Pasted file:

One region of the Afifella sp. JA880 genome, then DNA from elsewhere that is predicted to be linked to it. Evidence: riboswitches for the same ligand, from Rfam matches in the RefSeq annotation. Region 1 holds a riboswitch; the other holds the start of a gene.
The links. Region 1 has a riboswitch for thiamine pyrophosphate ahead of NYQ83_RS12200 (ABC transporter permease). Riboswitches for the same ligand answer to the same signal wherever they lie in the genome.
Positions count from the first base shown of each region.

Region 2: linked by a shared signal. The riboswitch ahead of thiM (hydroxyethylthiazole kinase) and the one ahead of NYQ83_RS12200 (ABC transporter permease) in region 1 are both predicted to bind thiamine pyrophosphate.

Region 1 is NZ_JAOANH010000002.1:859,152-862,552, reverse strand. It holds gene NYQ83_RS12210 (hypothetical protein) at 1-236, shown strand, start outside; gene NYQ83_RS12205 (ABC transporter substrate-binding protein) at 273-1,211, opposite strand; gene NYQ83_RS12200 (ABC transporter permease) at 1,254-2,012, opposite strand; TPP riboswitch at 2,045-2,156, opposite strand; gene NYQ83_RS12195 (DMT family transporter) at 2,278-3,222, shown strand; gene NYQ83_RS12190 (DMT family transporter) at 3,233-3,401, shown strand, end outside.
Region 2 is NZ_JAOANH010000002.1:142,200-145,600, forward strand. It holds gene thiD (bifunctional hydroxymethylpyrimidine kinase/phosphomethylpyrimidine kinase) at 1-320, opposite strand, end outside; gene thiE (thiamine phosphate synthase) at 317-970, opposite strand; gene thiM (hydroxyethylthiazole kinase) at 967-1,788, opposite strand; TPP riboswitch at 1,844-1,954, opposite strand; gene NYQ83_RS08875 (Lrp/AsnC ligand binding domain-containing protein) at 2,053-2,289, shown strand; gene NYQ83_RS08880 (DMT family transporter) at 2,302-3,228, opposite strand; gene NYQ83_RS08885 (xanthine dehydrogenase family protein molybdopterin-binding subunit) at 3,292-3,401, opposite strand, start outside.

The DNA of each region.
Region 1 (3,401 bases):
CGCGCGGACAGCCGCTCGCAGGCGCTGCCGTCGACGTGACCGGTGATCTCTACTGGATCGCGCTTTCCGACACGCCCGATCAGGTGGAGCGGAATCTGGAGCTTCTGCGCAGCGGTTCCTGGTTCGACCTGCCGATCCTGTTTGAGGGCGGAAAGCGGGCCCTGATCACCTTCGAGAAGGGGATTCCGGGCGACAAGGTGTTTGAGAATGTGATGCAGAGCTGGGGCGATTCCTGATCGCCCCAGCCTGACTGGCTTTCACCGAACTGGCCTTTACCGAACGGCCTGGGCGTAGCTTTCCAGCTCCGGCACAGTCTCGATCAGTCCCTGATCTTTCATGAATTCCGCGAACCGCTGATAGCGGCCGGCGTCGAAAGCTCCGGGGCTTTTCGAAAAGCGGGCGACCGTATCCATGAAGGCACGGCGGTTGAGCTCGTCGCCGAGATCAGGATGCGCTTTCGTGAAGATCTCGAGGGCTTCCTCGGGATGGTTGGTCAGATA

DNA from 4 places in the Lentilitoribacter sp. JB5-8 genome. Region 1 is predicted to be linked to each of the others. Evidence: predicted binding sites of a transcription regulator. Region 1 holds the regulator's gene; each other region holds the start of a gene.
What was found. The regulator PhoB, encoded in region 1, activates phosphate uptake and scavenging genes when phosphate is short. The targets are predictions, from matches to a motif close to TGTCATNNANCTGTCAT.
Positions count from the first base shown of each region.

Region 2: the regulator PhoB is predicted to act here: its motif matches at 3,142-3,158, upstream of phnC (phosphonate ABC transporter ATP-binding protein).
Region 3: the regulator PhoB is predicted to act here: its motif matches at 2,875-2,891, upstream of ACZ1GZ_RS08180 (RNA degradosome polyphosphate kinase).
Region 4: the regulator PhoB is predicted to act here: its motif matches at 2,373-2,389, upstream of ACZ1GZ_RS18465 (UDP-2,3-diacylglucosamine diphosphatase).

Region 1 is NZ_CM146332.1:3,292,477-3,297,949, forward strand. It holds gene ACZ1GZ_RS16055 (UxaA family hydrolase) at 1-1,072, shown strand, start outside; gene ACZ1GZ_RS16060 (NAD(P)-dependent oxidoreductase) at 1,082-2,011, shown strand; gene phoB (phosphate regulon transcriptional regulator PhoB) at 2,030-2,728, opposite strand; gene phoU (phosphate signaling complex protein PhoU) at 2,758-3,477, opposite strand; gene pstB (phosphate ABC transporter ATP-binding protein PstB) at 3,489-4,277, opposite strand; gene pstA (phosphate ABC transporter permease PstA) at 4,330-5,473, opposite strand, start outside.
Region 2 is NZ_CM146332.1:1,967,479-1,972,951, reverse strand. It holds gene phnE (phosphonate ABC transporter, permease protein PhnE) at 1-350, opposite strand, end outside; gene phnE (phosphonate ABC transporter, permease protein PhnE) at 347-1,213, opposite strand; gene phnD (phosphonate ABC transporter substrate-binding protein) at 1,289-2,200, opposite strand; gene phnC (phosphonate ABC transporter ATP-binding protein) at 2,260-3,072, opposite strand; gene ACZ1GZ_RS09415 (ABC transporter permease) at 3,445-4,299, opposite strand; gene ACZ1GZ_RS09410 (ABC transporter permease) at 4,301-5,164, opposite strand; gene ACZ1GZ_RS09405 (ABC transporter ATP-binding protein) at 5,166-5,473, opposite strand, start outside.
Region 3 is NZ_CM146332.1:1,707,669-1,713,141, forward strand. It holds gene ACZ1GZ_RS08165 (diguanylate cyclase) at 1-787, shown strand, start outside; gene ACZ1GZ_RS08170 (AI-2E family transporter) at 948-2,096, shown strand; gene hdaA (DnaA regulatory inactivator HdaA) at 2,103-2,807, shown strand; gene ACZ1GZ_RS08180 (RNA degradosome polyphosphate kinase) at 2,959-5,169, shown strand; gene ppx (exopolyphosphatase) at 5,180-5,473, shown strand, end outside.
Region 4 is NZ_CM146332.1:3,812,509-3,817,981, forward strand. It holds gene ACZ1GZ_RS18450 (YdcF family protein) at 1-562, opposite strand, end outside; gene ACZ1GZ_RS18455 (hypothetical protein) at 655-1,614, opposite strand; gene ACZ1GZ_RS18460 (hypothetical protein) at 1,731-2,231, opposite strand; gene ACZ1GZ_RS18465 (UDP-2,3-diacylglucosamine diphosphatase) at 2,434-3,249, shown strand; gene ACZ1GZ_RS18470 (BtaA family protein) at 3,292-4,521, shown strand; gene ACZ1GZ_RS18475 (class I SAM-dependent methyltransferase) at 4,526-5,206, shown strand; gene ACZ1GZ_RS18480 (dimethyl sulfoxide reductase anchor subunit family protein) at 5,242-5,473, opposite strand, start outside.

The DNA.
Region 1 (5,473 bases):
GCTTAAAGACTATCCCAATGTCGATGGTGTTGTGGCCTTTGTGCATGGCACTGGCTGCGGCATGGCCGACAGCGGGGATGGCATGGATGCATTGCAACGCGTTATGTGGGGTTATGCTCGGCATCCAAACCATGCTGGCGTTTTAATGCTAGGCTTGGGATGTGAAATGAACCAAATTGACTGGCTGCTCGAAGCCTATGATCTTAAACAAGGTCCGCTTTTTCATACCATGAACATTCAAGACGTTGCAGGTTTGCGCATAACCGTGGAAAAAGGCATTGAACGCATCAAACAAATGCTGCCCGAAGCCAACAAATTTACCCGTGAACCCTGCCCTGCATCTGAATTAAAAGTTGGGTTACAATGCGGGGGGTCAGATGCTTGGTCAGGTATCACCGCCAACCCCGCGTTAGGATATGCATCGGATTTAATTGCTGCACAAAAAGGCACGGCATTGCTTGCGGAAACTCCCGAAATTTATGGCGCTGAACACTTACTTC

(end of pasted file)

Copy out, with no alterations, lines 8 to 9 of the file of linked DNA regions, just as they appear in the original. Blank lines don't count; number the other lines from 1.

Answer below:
Region 1 (3,401 bases):
CGCGCGGACAGCCGCTCGCAGGCGCTGCCGTCGACGTGACCGGTGATCTCTACTGGATCGCGCTTTCCGACACGCCCGATCAGGTGGAGCGGAATCTGGAGCTTCTGCGCAGCGGTTCCTGGTTCGACCTGCCGATCCTGTTTGAGGGCGGAAAGCGGGCCCTGATCACCTTCGAGAAGGGGATTCCGGGCGACAAGGTGTTTGAGAATGTGATGCAGAGCTGGGGCGATTCCTGATCGCCCCAGCCTGACTGGCTTTCACCGAACTGGCCTTTACCGAACGGCCTGGGCGTAGCTTTCCAGCTCCGGCACAGTCTCGATCAGTCCCTGATCTTTCATGAATTCCGCGAACCGCTGATAGCGGCCGGCGTCGAAAGCTCCGGGGCTTTTCGAAAAGCGGGCGACCGTATCCATGAAGGCACGGCGGTTGAGCTCGTCGCCGAGATCAGGATGCGCTTTCGTGAAGATCTCGAGGGCTTCCTCGGGATGGTTGGTCAGATA